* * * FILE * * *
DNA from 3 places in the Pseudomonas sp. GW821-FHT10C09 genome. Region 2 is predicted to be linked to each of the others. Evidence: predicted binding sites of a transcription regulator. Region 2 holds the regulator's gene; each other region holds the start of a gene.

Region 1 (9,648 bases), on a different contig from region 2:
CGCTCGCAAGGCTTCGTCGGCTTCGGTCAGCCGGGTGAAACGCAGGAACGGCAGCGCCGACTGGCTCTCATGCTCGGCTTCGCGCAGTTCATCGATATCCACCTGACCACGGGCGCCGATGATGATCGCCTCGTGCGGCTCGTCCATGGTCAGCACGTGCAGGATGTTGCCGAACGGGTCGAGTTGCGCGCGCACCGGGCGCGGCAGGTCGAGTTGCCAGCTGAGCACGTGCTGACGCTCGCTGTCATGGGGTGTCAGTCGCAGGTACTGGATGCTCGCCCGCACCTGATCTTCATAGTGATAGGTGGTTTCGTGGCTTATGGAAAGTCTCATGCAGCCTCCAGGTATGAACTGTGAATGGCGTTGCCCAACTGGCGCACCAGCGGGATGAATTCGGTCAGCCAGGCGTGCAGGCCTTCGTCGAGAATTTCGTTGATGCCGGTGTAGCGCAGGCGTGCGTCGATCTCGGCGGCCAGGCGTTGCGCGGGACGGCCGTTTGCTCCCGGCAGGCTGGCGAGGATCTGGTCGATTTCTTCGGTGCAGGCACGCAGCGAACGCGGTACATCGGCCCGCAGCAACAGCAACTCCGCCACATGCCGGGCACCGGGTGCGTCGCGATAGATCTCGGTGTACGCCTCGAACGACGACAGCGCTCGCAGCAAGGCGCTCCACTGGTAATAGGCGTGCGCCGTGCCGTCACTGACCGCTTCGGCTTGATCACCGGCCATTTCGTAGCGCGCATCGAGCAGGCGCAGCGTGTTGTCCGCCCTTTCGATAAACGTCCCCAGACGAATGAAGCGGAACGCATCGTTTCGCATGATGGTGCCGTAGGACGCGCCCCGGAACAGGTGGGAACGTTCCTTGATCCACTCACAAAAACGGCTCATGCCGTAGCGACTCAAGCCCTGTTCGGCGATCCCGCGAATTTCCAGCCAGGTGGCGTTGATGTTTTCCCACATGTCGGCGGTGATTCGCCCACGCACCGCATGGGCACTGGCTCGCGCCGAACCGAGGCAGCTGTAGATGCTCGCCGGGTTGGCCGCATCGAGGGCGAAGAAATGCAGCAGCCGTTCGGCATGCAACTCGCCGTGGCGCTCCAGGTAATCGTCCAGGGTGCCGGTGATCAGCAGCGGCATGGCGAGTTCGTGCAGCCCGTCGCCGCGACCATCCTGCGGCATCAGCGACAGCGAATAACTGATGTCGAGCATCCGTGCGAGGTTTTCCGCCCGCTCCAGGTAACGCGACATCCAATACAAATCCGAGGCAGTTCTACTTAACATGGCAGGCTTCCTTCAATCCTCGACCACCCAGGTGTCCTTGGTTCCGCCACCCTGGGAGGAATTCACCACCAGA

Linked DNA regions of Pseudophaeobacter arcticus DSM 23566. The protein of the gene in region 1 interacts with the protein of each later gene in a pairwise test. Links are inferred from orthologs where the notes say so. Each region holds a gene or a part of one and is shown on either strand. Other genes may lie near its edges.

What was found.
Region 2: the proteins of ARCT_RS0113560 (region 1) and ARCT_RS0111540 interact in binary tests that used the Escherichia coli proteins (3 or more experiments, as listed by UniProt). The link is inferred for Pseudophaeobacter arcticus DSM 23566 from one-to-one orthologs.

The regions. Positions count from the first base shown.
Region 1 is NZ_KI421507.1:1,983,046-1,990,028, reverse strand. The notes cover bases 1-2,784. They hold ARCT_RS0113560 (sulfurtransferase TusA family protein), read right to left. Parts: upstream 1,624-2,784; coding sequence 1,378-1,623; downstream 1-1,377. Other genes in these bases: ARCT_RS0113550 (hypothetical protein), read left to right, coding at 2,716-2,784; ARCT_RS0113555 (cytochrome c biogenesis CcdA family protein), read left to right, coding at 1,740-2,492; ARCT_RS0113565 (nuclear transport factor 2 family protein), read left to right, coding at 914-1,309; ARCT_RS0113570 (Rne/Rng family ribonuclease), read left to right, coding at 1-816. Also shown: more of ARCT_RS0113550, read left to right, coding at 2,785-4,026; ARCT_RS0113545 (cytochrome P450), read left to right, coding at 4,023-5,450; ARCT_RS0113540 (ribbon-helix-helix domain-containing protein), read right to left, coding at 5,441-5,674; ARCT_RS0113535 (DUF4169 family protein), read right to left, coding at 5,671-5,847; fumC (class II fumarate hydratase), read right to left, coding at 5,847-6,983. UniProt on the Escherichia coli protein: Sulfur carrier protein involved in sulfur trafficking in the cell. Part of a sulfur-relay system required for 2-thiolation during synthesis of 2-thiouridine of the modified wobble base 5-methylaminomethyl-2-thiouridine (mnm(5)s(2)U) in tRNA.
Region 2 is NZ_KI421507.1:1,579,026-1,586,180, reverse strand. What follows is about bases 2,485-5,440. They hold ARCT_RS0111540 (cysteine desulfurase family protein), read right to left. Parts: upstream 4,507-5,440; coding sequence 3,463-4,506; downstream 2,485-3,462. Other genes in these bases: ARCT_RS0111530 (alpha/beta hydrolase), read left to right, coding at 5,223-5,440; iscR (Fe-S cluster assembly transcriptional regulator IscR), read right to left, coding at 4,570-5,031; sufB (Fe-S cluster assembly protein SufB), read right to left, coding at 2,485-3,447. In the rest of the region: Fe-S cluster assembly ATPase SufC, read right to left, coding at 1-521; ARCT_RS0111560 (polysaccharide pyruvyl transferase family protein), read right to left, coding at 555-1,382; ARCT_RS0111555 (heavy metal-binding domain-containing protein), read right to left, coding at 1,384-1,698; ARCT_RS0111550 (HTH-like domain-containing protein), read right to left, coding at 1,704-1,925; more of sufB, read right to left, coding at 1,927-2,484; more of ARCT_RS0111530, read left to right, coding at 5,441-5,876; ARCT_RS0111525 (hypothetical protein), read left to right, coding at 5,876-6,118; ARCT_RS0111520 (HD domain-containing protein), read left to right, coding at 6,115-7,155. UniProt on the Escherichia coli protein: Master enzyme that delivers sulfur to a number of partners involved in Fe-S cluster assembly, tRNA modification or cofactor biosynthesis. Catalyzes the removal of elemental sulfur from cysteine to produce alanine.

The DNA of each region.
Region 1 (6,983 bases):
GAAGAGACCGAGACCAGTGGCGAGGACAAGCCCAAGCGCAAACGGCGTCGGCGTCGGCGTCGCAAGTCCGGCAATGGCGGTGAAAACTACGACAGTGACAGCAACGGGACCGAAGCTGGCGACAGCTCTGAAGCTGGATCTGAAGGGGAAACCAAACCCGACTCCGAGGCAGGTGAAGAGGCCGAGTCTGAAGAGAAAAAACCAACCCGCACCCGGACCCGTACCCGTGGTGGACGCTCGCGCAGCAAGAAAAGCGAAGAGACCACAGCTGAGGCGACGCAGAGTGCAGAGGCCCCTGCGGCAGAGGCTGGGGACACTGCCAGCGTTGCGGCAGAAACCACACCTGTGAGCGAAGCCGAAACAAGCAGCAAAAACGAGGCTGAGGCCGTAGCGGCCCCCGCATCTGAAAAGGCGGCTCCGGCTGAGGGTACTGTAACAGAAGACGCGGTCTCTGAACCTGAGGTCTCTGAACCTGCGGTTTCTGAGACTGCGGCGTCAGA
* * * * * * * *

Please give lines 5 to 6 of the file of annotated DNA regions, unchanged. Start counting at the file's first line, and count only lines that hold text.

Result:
What was found.
Region 2: the proteins of ARCT_RS0113560 (region 1) and ARCT_RS0111540 interact in binary tests that used the Escherichia coli proteins (3 or more experiments, as listed by UniProt). The link is inferred for Pseudophaeobacter arcticus DSM 23566 from one-to-one orthologs.